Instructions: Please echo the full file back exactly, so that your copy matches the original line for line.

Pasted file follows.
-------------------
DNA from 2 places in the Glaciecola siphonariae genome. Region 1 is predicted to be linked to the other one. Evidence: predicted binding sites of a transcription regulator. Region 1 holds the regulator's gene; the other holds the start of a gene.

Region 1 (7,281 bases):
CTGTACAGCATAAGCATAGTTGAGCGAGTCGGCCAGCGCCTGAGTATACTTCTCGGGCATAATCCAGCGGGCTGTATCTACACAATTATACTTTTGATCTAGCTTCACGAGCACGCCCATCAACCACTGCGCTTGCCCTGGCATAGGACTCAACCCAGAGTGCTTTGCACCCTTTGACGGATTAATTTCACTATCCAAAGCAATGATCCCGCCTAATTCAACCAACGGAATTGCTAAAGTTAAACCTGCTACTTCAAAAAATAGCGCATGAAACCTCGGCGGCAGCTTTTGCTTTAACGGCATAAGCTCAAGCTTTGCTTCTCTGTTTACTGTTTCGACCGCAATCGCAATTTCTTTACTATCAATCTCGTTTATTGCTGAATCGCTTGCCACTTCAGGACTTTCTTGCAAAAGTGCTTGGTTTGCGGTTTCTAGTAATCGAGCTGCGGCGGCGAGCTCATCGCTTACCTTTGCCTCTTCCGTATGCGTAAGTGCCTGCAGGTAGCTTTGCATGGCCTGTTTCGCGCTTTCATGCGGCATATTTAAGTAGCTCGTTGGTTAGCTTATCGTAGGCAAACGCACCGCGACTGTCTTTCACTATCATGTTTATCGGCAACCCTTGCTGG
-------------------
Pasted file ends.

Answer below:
DNA from 2 places in the Glaciecola siphonariae genome. Region 1 is predicted to be linked to the other one. Evidence: predicted binding sites of a transcription regulator. Region 1 holds the regulator's gene; the other holds the start of a gene.

Region 1 (7,281 bases):
CTGTACAGCATAAGCATAGTTGAGCGAGTCGGCCAGCGCCTGAGTATACTTCTCGGGCATAATCCAGCGGGCTGTATCTACACAATTATACTTTTGATCTAGCTTCACGAGCACGCCCATCAACCACTGCGCTTGCCCTGGCATAGGACTCAACCCAGAGTGCTTTGCACCCTTTGACGGATTAATTTCACTATCCAAAGCAATGATCCCGCCTAATTCAACCAACGGAATTGCTAAAGTTAAACCTGCTACTTCAAAAAATAGCGCATGAAACCTCGGCGGCAGCTTTTGCTTTAACGGCATAAGCTCAAGCTTTGCTTCTCTGTTTACTGTTTCGACCGCAATCGCAATTTCTTTACTATCAATCTCGTTTATTGCTGAATCGCTTGCCACTTCAGGACTTTCTTGCAAAAGTGCTTGGTTTGCGGTTTCTAGTAATCGAGCTGCGGCGGCGAGCTCATCGCTTACCTTTGCCTCTTCCGTATGCGTAAGTGCCTGCAGGTAGCTTTGCATGGCCTGTTTCGCGCTTTCATGCGGCATATTTAAGTAGCTCGTTGGTTAGCTTATCGTAGGCAAACGCACCGCGACTGTCTTTCACTATCATGTTTATCGGCAACCCTTGCTGG